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MailTribune.com
  • Center of the Action

    Downtown Medford's building boom restores sense of cautious optimism
  • Anyone driving Interstate 5 can see downtown Medford's changing skyline: the new four-story Lithia headquarters with its glass walls, the three-story RCC/SOU Higher Education Center, the 83,000-square-foot library made of steel, brick and stone.
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    • Medford's changing downtown
      Lithia headquarters at 150 N. Bartlett St.
      • Two new parks on North Bartlett
      • A thoroughfare planned in Middleford garage to connect north and south Bartlett Street
      • A propos...
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      Medford's changing downtown
      Lithia headquarters at 150 N. Bartlett St.

      • Two new parks on North Bartlett
      • A thoroughfare planned in Middleford garage to connect north and south Bartlett Street
      • A proposed corporate office complex at West Main and South Fir streets that will be 50 percent larger than the Lithia building
      • A proposed Jackson County health center on West Eighth and Holly streets
      • Jackson County Housing Authority's proposed a 50-unit, low-income project at the corner of Sixth and Grape streets
      • The new RCC/SOU Higher Education Center at 101 S. Bartlett St.
      • The new downtown library at 205 S. Central Ave.
      • 35 restaurants




      Problems still facing the city center

      • Crime in Hawthorne Park
      • Cleaning up Bear Creek
      • Homelessness issues
      • The stalled Holly Theatre remodel
      • The stalled Jefferson Square project on Tenth Street that would serve as headquarters for Jefferson Public Radio
      • A downtown with too many empty offices
      • Too few attractions to bring people downtown at night and on weekends
      • Not enough parking for RCC/SOU students, merchants and future businesses
      • Improving the look of Main Street and slowing down traffic
      • Increasing the amount of residential units
  • Anyone driving Interstate 5 can see downtown Medford's changing skyline: the new four-story Lithia headquarters with its glass walls, the three-story RCC/SOU Higher Education Center, the 83,000-square-foot library made of steel, brick and stone.
    All built within the decade, they hail the start of what could be the most significant building boom in Medford since the turn of the last century.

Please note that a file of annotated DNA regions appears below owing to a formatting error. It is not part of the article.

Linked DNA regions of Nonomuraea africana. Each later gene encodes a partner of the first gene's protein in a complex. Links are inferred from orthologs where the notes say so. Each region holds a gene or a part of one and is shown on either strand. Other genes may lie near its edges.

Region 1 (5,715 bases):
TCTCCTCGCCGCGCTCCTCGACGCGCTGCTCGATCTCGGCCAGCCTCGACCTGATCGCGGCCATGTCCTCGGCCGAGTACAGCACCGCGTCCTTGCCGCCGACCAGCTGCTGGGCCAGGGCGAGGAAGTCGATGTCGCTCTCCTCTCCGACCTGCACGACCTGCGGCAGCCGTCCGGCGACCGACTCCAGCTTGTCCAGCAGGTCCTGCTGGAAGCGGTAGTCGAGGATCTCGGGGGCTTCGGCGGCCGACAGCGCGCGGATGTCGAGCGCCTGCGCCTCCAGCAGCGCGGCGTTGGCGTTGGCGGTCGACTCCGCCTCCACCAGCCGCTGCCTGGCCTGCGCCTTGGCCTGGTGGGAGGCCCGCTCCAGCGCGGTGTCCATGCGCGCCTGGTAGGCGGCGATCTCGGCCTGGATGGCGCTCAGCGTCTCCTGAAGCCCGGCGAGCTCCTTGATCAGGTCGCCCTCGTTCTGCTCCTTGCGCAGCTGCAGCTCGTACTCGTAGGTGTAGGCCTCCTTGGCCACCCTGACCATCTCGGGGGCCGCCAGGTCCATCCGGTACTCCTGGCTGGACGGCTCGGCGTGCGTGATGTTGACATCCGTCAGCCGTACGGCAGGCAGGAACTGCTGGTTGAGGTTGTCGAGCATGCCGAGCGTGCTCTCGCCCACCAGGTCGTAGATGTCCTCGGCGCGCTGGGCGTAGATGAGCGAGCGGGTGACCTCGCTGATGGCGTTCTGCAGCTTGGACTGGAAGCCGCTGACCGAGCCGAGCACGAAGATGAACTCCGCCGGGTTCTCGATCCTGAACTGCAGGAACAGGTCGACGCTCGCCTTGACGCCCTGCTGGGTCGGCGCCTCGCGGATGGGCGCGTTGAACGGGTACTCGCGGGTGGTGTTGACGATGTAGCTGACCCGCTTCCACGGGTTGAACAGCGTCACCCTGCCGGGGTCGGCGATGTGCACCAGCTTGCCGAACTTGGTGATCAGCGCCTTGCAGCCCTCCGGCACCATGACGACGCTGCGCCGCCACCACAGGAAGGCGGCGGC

"Downtown Medford is kind of like what Bend was 10 years ago," said Mark DeBoer, Lithia Motors vice president of real estate.
    In the works are two new parks near Lithia's headquarters on Bartlett Street called The Commons, a new corporate office complex on West Main Street that'll be 50 percent larger than Lithia's headquarters, and a nearly $30 million Jackson County health center with a six-story parking garage at the old federal building on West Eighth Street.
    The new office buildings are expected to bring nearly 1,000 employees to downtown. The park blocks will serve as the new staging area for many of Medford's annual events. And the West Main office complex, housing Pacific Retirement Services, Procare Software and Rogue Disposal and Recycling, is expected to revive an economic dead zone now home to empty furniture stores.
    Just when Medford's downtown will cross that magic line to a major regional draw with a building boom such as Bend's is up for discussion.
    DeBoer said the downtown already has changed for the better, but it could take two to 20 years to reach a critical mass.
    Developing a solid employment base downtown will be the main catalyst for change, DeBoer predicted.
    He said businesses located in the Highway 62 corridor have expressed interest in moving downtown.
    "People just like being downtown," DeBoer said.
    Challenges for Medford leaders and businesses remain, however. Empty storefronts continue to plague downtown, particularly west of the railroad tracks.
    Lithia Motors has been unable to fill its retail spaces on the bottom floor, though DeBoer said he hopes to announce something later this year.
    The historic Sparta Building at the corner of Riverside Avenue and Main Street underwent a complete renovation, and though the second floor has been filling up, it still needs a tenant on the ground floor.
    Slowing down traffic and improving the look of Main Street are other suggestions DeBoer said he's made to city leaders.
    Parking has been an ongoing issue downtown. Lithia has purchased almost every lot in a city block near its headquarters that will satisfy its parking needs for the future, DeBoer said. Discussions are also continuing for the possible purchase of the Red Lion Hotel property, he said.
    Not everyone believes that corporate offices are the key to a successful downtown.
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